As far as scoliosis exercises go, I was put on those too. It was then standard practice at Kaiser. (I'm a year older than you are, so it would have been about the same time.) I hated them, and sometimes just skipped the things. A few years after they decided I had stopped growing and didn't need either the exercises or the twice-yearly x-rays any longer (my curvature never got bad enough for a brace or surgery, thank God), I found out that they no longer recommended exercises, since they didn't seem to do much.
A web search shows that exercises as a scoliosis treatment are highly controversial, with some claiming they make a huge difference, and some claiming they do nothing.
Posts: 32919 | Registered: Mar 2003
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quote:With that I'd like to announce that Maccabeus will be leaving the forums.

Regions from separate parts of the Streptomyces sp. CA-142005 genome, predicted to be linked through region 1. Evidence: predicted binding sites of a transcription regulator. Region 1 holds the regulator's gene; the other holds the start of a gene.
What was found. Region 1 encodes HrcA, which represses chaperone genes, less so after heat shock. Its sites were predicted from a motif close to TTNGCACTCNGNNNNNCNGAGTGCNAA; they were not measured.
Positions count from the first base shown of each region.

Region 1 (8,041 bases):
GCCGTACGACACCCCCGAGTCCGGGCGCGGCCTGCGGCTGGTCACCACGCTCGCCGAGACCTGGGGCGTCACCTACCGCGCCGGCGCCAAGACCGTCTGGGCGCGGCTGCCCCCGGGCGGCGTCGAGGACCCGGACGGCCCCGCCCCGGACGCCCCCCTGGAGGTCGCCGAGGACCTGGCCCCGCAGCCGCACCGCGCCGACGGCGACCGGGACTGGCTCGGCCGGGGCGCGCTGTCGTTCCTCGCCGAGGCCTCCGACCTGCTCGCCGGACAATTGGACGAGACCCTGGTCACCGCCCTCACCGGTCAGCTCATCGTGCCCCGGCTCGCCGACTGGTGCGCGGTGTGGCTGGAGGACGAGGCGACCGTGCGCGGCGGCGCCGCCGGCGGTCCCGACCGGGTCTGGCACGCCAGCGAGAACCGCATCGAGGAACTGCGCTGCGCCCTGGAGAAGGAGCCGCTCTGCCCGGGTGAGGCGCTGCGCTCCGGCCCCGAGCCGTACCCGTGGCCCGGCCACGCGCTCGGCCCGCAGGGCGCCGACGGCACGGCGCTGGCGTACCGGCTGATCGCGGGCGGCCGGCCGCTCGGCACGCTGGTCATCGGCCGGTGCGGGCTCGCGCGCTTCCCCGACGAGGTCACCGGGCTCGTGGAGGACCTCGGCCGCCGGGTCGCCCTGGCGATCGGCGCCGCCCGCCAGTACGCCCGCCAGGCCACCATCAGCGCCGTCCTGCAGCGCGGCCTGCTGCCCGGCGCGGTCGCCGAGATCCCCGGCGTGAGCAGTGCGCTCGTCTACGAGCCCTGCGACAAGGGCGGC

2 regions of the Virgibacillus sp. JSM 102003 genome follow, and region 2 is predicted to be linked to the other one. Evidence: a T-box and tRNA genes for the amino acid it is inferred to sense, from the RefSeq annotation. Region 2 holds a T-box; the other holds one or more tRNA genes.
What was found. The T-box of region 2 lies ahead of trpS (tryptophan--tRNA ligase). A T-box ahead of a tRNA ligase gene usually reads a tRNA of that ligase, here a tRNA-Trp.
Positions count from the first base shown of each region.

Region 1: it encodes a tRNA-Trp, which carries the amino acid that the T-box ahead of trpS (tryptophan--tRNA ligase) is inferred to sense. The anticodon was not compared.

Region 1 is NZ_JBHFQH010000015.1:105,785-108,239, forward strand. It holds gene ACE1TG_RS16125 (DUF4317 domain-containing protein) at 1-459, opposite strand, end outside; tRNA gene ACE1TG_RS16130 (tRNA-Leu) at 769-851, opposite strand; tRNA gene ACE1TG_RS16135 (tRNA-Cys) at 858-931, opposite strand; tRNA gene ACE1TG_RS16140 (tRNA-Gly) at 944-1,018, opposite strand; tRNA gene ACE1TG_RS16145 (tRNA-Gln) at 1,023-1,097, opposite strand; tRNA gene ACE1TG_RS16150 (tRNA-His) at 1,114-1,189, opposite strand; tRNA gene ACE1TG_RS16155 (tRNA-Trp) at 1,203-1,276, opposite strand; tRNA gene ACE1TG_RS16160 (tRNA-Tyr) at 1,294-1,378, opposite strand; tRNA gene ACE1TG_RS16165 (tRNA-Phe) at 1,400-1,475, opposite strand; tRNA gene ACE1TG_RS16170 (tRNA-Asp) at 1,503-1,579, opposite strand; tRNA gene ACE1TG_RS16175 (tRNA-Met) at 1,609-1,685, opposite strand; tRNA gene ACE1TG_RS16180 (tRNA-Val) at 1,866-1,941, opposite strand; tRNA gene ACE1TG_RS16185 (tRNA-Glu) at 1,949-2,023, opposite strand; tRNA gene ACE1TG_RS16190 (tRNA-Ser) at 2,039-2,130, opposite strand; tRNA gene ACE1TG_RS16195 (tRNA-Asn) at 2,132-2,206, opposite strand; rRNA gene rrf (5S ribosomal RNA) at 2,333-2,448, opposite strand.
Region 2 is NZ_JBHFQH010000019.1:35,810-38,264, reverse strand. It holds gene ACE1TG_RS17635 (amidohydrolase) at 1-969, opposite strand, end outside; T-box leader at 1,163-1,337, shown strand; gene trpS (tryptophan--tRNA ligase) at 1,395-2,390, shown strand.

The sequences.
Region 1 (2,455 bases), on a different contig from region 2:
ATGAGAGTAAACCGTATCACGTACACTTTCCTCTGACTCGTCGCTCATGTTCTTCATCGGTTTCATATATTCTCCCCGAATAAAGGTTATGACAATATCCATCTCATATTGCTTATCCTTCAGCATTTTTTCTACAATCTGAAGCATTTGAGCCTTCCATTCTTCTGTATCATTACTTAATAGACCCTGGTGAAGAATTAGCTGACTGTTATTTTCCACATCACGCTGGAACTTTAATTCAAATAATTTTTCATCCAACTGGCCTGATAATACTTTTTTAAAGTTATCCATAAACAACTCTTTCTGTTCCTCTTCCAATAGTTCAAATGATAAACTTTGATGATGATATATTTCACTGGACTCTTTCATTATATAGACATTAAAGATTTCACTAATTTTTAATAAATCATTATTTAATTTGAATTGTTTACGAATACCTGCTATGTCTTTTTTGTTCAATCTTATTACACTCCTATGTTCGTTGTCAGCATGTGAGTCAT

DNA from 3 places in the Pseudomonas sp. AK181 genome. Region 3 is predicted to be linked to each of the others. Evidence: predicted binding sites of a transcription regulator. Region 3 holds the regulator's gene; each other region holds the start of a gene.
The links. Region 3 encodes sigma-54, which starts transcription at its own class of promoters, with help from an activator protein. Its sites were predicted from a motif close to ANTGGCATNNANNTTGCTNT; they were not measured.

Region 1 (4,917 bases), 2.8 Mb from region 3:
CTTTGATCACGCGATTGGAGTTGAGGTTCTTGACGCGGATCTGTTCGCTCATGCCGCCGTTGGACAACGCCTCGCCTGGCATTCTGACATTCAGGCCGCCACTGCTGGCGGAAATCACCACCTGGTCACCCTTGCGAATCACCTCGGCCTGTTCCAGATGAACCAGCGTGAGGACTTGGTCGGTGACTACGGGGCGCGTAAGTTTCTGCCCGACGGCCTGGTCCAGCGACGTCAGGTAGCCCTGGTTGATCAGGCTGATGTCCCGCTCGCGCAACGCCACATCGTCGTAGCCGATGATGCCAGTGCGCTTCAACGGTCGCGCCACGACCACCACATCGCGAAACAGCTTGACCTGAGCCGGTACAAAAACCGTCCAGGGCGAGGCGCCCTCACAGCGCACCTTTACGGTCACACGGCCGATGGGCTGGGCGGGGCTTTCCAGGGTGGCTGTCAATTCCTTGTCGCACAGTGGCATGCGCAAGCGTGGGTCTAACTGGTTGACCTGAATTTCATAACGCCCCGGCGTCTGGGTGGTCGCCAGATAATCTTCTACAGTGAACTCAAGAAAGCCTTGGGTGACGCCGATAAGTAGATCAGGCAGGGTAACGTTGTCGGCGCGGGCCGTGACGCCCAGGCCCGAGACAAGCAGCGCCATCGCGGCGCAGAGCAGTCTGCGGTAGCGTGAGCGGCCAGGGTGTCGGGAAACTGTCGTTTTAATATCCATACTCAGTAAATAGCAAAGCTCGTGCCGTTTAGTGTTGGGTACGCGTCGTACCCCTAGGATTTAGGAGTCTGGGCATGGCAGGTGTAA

That was a great post. I guess I've always been lucky when it comes to my health. And though my parents went through an ugly divorce, they had the good grace to wait until I was grown up to do it. :-p But your post really made me feel like I understood what you had been through . . . thanks for that perspective.
You joined around the same time I did, and I don't remember any "bad, old days," but if you want a new name, I reckon that's cool. Though I can't imagine why anybody would want to post under any name but their first one.
Thank you for sharing you're experiences. You are amazing and certainly don't sound like you're whining. I don't many people who've had it worse. The fact that you seem positive about the future and haven't let your trials drag you down are very impressive.
Thank you again for sharing - it always helps me to look at my own life in a more positive way when I read these landmark posts.